Think of house to sell as a product: Pare it down, spruce it up

Whether it’s to dazzle the in-laws coming this summer or to wow would-be buyers, turning a house into a showplace really can be as easy as the experts on those TV home shows make it appear. Just how far the transformation goes depends largely on the owners’ budget, but whether that covers a $30 gallon of paint or a kitchen remodel worth thousands, the objective is the same: Make a smashing first impression.

Though real estate experts agree that the current metro market heavily favors sellers, that doesn’t mean buyers aren’t finicky. Getting them into a purchasing frame of mind often means helping them picture their furniture and their family in the house — which requires getting beyond the owners’ favorite photos and memorabilia collections.

“It’s really about letting go,” said Pat Shankle, owner of Georgia Home Staging, a Marietta-based company that works with homeowners to make their spaces picture-perfect. “We help owners realize it’s no longer their home; it’s a product. And just like selling your car, you wax it, make it spotlessly clean and then sell it for top dollar.”

Shankle has been helping homeowners and builders make their abodes more appealing for 10 years, after her knack for staging had a personal payoff: “I staged my own home and sold it in one weekend,” she said. “I decided to leave corporate advertising and do something I love.”

In her work, Shankle talks to real estate agents, builders, investors and homeowners about sometimes subtle but effective ways to make a space more appealing. Along the way, she keeps refocusing them on the end result: a sale.

“It’s hard to think that the wallpaper and the personalized colors you choose and love may not appeal to the masses,” she said. “That’s why painting is the number one thing you can do to sell more quickly and get top dollar. It doesn’t need to be boring, builder beige; it can have a little color to it. The new, fresh grays with a little bit of beige, for instance, are really beautiful.”

Tasha Moody, owner of the Brookhaven-based Simply Staged Atlanta for nine years, agrees that scuffed-up, dirty or bold paint colors are a turn-off. “But I don’t think white sells either,” she said. “I use neutral colors from a list of 27 shades like gray and light, sandy beige that I’ve put together for Realtors to pick from.”

While a fresh coat of paint may not be expensive, other pre-sell projects may be. “Most buyers probably don’t have $10,000 to spend on improvements,” said Moody. “You have to think about where to draw the line. If you have to pare it down, start first in the foyer; it’s the welcome area of the home. Follow that with the family room and kitchen, the heart of the home, and go into the master bedroom and bath. Put your money in that base first.”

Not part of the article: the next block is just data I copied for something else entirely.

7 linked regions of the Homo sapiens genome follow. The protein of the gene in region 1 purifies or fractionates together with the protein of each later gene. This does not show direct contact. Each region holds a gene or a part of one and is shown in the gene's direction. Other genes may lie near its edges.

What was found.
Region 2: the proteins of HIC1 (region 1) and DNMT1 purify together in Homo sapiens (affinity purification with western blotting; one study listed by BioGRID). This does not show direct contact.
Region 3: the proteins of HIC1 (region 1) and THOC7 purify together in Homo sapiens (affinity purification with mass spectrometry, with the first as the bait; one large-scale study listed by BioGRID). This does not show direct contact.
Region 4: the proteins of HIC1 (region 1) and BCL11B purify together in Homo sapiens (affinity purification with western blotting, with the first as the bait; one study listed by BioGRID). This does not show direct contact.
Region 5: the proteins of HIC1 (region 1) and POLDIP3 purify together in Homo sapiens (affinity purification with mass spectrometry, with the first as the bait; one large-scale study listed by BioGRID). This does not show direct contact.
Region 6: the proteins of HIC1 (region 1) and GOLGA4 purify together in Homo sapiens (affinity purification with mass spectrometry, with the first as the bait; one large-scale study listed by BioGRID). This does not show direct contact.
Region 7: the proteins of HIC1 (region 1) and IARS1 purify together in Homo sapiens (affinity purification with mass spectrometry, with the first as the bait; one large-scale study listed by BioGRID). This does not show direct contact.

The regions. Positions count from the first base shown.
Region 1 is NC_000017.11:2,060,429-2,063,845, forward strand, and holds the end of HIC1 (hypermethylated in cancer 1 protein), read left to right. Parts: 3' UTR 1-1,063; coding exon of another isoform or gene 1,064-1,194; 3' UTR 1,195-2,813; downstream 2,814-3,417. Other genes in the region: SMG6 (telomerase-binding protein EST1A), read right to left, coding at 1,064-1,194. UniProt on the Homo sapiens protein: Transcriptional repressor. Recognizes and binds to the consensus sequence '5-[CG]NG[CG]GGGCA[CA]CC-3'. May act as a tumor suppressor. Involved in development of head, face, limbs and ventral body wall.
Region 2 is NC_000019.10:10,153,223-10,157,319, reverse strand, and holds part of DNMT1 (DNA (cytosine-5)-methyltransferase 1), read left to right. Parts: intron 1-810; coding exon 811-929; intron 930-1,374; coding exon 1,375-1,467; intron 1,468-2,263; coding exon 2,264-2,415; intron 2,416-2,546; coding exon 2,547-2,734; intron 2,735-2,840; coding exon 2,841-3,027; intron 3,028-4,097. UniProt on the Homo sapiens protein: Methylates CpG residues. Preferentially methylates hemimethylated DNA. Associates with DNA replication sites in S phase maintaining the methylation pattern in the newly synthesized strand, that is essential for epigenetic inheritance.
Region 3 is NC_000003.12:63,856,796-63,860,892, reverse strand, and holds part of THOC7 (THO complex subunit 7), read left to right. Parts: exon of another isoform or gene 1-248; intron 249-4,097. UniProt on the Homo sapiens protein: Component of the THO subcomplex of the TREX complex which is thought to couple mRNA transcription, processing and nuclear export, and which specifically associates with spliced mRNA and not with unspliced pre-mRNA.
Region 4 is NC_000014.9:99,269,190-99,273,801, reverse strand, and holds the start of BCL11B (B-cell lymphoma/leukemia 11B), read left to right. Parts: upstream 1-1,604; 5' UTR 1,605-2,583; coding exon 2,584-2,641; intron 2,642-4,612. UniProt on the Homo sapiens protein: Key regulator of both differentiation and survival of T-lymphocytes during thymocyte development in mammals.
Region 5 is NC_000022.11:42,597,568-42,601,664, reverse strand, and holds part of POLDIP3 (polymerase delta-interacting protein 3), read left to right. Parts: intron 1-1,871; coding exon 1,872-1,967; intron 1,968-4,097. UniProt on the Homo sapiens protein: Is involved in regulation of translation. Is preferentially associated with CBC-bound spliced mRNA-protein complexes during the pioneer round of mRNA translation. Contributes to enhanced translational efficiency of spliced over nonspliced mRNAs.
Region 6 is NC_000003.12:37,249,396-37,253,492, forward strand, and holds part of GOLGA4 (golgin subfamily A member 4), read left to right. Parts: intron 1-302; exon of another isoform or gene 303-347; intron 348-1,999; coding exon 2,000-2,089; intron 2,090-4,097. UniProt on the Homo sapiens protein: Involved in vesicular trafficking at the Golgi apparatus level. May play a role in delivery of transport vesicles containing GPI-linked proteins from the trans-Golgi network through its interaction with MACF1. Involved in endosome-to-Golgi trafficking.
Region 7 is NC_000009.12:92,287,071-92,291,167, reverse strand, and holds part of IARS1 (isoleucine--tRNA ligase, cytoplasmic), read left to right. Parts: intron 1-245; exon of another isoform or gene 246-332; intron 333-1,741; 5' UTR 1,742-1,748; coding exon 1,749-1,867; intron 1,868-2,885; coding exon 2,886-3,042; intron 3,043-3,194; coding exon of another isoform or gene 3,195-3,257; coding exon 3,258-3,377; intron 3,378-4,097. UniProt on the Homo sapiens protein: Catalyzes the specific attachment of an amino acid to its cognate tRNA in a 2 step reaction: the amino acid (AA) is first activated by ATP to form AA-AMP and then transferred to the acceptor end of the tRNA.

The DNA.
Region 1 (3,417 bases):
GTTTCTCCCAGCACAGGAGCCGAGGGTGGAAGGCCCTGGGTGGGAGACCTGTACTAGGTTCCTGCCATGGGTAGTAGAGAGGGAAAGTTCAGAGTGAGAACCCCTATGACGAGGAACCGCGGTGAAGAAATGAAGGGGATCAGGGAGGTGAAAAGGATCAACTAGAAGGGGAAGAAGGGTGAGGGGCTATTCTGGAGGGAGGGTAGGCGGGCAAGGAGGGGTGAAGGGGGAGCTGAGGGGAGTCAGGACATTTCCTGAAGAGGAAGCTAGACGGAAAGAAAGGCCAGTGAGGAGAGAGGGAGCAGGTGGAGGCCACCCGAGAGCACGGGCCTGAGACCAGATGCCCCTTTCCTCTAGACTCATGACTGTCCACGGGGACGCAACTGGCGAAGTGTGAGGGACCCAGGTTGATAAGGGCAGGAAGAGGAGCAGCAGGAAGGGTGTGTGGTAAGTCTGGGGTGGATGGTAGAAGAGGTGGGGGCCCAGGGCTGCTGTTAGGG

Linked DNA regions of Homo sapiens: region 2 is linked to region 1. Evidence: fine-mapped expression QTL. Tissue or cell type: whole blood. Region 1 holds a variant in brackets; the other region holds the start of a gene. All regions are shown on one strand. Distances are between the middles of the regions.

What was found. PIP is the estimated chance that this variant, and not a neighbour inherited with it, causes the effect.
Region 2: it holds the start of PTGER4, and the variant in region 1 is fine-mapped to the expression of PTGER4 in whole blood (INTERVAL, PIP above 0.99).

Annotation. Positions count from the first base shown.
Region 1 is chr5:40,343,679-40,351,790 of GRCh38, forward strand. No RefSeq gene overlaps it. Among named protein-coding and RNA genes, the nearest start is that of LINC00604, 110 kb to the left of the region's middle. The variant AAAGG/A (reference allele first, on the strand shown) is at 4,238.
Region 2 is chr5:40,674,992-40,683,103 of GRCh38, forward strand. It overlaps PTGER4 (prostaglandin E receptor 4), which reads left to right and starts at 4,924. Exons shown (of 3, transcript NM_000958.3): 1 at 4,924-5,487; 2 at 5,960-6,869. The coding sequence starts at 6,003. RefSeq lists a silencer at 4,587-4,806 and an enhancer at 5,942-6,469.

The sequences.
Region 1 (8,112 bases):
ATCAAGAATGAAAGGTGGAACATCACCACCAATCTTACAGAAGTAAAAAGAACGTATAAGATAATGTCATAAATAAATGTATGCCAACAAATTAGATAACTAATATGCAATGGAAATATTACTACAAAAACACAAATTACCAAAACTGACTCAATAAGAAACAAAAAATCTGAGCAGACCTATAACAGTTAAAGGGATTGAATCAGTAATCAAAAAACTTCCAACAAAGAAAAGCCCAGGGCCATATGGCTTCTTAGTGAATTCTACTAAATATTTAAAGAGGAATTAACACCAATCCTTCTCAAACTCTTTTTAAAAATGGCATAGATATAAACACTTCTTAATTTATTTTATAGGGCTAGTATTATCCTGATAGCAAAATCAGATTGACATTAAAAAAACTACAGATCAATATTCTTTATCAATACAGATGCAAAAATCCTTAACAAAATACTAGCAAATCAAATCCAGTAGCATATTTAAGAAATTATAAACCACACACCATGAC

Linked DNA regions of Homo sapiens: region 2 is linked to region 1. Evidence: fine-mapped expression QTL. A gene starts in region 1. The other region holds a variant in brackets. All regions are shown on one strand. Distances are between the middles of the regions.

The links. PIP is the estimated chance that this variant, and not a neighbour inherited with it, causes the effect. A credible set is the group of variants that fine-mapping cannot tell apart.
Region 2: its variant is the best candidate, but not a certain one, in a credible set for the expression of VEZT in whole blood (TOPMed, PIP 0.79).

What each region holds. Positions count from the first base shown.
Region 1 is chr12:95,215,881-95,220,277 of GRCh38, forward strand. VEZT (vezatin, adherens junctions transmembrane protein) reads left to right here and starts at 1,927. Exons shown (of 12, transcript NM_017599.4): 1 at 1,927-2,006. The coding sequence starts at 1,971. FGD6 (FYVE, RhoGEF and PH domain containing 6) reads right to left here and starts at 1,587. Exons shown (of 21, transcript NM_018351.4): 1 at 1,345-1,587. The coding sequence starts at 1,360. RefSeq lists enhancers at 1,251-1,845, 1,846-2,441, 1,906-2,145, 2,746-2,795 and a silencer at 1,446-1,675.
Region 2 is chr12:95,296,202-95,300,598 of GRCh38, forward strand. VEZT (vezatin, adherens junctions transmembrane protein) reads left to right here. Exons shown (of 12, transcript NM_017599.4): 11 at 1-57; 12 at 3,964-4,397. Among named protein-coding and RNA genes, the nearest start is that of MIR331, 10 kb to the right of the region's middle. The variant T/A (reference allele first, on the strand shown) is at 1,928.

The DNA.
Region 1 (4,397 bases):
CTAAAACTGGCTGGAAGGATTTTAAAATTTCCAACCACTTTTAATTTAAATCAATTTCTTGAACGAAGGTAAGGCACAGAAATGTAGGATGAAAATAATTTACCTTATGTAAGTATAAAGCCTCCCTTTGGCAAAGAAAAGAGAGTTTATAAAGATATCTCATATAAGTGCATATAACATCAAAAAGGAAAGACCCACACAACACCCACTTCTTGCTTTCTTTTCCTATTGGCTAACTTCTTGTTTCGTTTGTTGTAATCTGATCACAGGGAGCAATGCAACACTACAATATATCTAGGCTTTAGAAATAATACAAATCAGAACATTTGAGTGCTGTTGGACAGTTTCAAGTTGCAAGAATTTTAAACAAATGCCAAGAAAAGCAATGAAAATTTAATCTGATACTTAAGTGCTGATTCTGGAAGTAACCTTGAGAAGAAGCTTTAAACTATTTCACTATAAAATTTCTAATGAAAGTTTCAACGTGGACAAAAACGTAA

In the kitchen, buyers have gone bonkers for granite so much that it’s now showing up in the starter- and affordable-home as well as luxury market. But if new counters are beyond the seller’s budget, Moody suggests other options.

“Changing the hardware and light fixtures makes a big difference,” she said. “Paint the cabinets. Then do the same in the master bedroom.”

Both Moody and Shankle point out that staging is more than just cleaning up.

“A lot of people think you put your medicines and toiletries away, declutter, and go,” said Moody. “There’s more to it than that!”

The most common mistake the experts see revolves around the furniture: Too many worn out or dated pieces jammed into a space so that they impede traffic flow.

“In the bedroom, get a queen bed sitting on boxes rather than a king that takes up the entire space,” said Moody. “Just scaling down can make a big difference.”

Getting rid of pieces or putting them in storage, the basement or the garage can open up a room. “Remember, you’re selling the floor space, not your stuff,” said Shankle. “Don’t block the windows. Don’t put the sofa in the middle of the room. Be sure to leave at least 36 inches of walk-around space for good flow. Sometimes it’s hard for a seller to see beyond what they have or how they have it arranged, so that’s where we come in.”

Small changes to highlight a home can make the selling process go quickly, said Moody. “It’s a great market right now, but you also need to remember: Everyone is staging. You want to do that, too.”